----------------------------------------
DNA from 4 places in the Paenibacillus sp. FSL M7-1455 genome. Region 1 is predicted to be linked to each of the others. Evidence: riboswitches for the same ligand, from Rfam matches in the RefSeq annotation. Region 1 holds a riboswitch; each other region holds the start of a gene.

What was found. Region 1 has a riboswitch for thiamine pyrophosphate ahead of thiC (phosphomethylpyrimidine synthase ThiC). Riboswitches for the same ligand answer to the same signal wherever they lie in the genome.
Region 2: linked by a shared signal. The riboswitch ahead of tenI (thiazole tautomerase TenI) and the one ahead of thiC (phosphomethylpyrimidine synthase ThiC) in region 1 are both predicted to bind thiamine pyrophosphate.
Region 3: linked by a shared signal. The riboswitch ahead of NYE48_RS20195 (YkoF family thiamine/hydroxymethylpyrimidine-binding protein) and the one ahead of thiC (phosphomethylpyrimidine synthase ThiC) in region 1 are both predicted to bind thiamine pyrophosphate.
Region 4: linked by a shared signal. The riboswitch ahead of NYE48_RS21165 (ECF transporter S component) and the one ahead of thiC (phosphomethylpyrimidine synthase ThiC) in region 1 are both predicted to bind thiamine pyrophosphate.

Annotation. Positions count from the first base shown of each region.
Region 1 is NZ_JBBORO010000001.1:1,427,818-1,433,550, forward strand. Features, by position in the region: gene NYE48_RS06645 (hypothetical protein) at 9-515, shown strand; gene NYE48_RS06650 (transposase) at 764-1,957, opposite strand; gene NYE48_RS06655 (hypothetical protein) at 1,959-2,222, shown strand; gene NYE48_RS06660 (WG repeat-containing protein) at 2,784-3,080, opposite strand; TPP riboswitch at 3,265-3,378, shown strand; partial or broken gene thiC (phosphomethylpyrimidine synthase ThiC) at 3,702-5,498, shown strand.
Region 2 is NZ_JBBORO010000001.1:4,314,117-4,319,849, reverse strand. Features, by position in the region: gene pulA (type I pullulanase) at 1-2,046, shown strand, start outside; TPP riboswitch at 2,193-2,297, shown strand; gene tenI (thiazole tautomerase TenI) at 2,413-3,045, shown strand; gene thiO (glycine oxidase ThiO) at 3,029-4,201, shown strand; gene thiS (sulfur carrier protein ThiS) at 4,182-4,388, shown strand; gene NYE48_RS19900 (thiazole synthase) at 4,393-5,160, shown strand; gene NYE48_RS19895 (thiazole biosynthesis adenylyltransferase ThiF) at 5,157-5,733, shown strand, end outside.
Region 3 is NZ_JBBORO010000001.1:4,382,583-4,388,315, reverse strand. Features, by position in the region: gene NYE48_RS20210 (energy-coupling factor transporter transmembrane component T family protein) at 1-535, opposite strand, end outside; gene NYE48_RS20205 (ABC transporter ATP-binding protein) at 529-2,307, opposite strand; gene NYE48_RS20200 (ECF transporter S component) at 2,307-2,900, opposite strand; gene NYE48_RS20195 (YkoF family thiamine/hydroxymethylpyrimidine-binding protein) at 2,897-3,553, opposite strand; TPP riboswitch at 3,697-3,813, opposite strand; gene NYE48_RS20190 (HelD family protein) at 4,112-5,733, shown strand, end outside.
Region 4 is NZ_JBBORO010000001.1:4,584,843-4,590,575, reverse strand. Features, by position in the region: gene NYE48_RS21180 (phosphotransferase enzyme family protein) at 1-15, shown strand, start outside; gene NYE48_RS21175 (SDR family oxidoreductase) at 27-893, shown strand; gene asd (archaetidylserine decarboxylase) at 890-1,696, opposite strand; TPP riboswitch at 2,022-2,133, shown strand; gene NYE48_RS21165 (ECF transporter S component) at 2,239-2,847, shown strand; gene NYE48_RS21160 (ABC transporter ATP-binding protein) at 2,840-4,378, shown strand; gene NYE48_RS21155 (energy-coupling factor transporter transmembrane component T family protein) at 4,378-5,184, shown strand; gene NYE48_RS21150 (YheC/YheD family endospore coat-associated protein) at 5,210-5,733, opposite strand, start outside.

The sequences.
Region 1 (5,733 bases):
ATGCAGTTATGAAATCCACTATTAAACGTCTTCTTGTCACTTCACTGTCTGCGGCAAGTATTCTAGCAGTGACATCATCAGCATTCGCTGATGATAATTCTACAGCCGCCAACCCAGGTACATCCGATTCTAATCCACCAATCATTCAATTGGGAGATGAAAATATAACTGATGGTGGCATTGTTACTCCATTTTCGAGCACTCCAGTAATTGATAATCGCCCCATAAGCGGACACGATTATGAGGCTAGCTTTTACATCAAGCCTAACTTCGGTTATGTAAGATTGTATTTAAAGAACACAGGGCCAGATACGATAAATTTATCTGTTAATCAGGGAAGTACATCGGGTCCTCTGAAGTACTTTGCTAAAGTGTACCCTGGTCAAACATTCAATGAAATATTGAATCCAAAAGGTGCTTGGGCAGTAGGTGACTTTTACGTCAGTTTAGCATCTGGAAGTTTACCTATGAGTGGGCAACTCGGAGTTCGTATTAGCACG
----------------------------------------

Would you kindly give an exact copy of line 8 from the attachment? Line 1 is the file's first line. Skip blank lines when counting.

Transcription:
Region 2 is NZ_JBBORO010000001.1:4,314,117-4,319,849, reverse strand. Features, by position in the region: gene pulA (type I pullulanase) at 1-2,046, shown strand, start outside; TPP riboswitch at 2,193-2,297, shown strand; gene tenI (thiazole tautomerase TenI) at 2,413-3,045, shown strand; gene thiO (glycine oxidase ThiO) at 3,029-4,201, shown strand; gene thiS (sulfur carrier protein ThiS) at 4,182-4,388, shown strand; gene NYE48_RS19900 (thiazole synthase) at 4,393-5,160, shown strand; gene NYE48_RS19895 (thiazole biosynthesis adenylyltransferase ThiF) at 5,157-5,733, shown strand, end outside.